Terrible Things

Verse 5. By terrible things in righteousness wilt thou answer us, O God of our salvation. God’s memorial is that he hears prayer, and his glory is that he answers it in a manner fitted to inspire awe in the hearts of his people. The saints, in the commencement of the Psalm, offered praise in reverential silence; and now, in the like awe stricken spirit, they receive answers to their prayers. The direct allusion here is, no doubt, to the Lord’s overthrow of the enemies of his people in ways calculated to strike terror into all beholders; his judgments in their severe righteousness were calculated to excite fear both among friends and foes. Who would not fear a God whose blows are so crushing? We do not always know what we are asking for when we pray; when the answer comes, the veritable answer, it is possible that we may be terrified by it. We seek sanctification, and trial will be the reply: we ask for more faith, and more affliction is the result: we pray for the spread of the gospel, and persecution scatters us. Nevertheless, it is good to ask on, for nothing which the Lord grants in his love can do us any harm. Terrible things will turn out to be blessed things after all, where they come in answer to prayer. See in this verse how righteousness and salvation are united, the terrible things with the gracious answers. Where but in Jesus could they be blended? The God who saves may answer our prayers in a way which puts unbelief into a flutter; but when faith spies the Saviour, she remembers that “things are not what they seem, “and she is of good courage. He who is terrible is also our refuge from terror when we see him in the Well beloved.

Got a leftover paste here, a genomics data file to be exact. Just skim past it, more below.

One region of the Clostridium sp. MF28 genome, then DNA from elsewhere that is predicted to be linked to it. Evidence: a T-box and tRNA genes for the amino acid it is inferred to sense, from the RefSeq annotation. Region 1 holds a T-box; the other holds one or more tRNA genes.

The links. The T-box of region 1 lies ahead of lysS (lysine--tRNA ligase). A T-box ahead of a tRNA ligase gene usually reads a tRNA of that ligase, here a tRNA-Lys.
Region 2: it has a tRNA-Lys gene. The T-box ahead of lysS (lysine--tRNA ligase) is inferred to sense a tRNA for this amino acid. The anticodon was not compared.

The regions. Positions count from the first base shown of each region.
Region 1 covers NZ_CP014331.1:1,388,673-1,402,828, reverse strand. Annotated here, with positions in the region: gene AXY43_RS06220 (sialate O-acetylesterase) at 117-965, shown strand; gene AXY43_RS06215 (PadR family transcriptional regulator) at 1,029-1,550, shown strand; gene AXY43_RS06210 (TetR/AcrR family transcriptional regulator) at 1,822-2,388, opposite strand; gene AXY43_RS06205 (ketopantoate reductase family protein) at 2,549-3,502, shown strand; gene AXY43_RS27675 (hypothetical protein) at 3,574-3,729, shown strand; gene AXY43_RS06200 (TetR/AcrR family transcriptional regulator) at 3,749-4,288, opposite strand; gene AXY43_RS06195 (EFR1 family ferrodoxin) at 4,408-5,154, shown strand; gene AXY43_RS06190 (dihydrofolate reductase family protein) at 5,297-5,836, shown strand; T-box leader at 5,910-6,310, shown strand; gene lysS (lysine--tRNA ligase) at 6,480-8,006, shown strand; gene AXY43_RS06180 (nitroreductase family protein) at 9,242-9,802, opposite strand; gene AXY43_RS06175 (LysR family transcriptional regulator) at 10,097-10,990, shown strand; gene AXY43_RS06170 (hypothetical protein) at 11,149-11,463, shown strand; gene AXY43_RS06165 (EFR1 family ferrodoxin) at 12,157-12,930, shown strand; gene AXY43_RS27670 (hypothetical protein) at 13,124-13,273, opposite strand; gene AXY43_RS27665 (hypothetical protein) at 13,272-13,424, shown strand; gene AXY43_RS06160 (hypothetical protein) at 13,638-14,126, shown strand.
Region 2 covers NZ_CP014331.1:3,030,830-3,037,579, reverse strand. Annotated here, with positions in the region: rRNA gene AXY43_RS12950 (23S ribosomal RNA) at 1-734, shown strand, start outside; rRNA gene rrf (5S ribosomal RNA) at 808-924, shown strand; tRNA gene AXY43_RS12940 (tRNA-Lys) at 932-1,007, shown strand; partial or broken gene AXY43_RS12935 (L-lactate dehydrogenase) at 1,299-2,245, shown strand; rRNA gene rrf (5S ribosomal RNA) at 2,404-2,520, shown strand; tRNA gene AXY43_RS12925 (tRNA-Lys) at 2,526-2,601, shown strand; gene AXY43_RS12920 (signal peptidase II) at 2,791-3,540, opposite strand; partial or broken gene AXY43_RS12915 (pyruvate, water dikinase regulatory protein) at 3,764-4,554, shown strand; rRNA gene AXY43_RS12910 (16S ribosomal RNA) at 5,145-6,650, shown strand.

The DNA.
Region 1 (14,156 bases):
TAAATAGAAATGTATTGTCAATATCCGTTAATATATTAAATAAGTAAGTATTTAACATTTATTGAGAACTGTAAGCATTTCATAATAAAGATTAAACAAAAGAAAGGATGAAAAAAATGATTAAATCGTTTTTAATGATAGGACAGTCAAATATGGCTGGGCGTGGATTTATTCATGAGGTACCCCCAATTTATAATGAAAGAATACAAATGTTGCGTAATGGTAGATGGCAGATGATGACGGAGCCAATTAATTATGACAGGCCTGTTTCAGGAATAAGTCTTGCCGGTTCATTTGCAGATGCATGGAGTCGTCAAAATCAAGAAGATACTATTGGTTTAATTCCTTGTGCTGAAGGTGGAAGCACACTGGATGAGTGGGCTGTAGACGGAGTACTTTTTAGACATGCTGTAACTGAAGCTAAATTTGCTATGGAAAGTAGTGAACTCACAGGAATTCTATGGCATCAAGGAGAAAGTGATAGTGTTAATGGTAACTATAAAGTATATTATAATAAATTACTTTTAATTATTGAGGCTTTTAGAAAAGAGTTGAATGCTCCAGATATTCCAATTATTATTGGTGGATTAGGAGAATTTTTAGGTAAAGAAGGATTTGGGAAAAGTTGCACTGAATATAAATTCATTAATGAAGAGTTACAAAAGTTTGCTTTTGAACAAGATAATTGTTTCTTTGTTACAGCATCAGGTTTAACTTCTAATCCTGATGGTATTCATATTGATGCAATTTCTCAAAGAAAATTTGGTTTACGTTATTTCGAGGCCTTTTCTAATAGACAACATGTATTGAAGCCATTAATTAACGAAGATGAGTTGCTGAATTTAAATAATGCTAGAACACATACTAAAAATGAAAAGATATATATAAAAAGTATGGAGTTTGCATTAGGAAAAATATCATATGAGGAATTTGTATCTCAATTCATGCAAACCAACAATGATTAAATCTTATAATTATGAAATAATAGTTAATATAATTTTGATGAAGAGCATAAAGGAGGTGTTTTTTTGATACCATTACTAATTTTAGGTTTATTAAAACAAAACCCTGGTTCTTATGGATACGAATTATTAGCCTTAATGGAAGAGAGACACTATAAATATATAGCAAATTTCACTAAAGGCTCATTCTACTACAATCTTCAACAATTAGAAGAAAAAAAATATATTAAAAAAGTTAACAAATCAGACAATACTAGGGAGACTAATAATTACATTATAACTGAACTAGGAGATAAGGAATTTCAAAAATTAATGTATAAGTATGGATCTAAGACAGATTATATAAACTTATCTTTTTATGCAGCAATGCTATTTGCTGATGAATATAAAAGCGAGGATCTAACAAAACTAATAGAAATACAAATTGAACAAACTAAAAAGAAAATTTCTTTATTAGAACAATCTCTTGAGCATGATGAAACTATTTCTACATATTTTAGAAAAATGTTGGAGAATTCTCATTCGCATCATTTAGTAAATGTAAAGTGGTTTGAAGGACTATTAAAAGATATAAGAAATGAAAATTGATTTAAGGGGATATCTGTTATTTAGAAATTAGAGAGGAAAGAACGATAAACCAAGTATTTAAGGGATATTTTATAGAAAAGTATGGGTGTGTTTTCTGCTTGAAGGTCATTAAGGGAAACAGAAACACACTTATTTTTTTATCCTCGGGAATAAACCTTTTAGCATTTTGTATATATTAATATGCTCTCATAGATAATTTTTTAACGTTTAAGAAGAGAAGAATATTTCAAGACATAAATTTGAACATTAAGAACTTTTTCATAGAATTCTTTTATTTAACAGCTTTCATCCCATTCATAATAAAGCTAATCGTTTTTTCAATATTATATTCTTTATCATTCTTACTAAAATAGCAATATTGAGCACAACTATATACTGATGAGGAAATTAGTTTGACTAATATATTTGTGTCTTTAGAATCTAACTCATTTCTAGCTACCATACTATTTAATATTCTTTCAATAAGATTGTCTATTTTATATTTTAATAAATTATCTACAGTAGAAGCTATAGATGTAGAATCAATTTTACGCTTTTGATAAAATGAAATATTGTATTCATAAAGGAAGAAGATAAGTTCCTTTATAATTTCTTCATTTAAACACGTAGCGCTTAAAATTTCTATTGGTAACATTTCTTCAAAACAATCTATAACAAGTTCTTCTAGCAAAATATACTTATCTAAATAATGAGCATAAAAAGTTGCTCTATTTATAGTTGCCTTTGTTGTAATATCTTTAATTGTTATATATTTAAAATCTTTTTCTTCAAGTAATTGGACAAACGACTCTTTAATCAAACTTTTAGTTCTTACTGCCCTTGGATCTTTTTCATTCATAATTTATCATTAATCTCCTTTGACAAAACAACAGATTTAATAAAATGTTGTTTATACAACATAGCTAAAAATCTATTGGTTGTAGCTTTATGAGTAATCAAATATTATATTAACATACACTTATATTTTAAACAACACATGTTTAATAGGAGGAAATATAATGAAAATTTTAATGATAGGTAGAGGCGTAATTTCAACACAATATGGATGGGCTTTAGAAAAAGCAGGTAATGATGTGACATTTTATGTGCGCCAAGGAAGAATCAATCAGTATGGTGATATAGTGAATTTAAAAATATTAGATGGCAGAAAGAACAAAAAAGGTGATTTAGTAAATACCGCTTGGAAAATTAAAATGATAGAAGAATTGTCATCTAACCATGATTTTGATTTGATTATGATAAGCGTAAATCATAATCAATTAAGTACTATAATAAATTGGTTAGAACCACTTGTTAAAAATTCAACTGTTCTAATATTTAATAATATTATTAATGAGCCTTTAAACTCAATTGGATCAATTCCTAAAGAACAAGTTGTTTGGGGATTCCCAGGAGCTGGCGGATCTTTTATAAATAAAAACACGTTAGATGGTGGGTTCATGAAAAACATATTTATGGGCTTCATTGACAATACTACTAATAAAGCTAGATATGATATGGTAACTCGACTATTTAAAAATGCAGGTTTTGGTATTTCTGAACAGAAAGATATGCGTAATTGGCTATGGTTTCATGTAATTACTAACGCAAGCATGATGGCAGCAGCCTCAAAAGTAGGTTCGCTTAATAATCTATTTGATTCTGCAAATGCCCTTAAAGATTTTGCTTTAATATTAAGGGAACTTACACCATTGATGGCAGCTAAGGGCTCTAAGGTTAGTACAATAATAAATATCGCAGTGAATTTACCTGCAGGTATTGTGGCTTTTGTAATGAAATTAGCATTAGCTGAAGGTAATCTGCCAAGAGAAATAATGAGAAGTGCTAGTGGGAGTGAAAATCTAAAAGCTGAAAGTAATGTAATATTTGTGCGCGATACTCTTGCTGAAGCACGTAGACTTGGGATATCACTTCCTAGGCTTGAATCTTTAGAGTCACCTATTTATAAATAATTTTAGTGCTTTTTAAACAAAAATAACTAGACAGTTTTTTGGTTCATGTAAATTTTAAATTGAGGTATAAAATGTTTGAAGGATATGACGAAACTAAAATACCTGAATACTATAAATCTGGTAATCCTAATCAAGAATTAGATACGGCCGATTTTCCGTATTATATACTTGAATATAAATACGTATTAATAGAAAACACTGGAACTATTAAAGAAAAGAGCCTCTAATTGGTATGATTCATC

Who art the confidence of all the ends of the earth. The dwellers in the far off isles trust in God; those most remote from Zion yet confide in the ever living Jehovah. Even those who dwell in countries, frozen or torrid, where nature puts on her varied terrors, and those who see dread wonders on the deep, yet fly from the terrors of God and place their confidence in the God of terrors. His arm is strong to smite, but also strong to save. And of them that are afar off upon the sea. Both elements have their elect band of believers. If the land gave Moses elders, the sea gave Jesus apostles. Noah, when all was ocean, was as calm with God as Abraham in his tent. All men are equally dependent upon God: the seafaring man is usually most conscious of this, but in reality he is not more so than the husbandman, nor the husbandman than anyone else. There is no room for self confidence on land or sea, since God is the only true confidence of men on earth or ocean. Faith is a plant of universal growth, it is a tree of life on shore and a plant of renown at sea; and, blessed be God, those who exercise faith in him anywhere shall find that he is swift and strong to answer their prayers. A remembrance of this should quicken our devotions when we approach unto the Lord our God.

Charles Spurgeon on Psalm 65: 5


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